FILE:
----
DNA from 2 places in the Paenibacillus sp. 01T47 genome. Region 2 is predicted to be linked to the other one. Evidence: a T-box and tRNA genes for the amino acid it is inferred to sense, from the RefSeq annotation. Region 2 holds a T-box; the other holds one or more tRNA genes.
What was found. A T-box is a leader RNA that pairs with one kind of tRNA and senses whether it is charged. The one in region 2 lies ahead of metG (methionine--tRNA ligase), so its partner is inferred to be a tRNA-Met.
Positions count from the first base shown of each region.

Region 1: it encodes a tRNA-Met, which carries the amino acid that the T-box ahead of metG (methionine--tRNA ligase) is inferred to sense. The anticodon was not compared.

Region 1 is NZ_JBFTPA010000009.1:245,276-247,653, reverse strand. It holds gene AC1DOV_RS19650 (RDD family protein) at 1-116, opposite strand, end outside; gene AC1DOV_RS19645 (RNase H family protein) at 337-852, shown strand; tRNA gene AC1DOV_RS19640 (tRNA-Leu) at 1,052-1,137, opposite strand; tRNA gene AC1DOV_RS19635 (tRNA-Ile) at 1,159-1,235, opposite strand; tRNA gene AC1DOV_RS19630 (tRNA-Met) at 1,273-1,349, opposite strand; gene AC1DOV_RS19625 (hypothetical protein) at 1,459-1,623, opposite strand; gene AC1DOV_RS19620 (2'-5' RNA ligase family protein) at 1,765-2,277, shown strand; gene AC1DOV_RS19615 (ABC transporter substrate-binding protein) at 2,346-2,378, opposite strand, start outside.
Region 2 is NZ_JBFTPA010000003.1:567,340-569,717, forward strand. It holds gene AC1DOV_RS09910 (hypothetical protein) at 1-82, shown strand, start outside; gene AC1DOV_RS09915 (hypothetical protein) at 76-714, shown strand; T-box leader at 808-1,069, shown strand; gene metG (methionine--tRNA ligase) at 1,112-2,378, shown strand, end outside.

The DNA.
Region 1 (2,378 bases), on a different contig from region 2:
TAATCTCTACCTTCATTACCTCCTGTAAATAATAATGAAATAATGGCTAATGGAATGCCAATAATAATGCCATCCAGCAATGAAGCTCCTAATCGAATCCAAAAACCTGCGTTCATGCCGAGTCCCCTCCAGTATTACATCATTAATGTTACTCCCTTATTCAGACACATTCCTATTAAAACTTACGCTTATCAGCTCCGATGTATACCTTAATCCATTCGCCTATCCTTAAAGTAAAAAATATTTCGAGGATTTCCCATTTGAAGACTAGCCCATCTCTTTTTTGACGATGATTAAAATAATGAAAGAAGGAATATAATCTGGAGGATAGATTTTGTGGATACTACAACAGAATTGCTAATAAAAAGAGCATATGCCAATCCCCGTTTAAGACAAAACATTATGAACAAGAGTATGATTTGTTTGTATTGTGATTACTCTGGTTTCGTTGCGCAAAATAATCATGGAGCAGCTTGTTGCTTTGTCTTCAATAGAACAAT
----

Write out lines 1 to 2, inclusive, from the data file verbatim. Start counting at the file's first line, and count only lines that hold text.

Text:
DNA from 2 places in the Paenibacillus sp. 01T47 genome. Region 2 is predicted to be linked to the other one. Evidence: a T-box and tRNA genes for the amino acid it is inferred to sense, from the RefSeq annotation. Region 2 holds a T-box; the other holds one or more tRNA genes.
What was found. A T-box is a leader RNA that pairs with one kind of tRNA and senses whether it is charged. The one in region 2 lies ahead of metG (methionine--tRNA ligase), so its partner is inferred to be a tRNA-Met.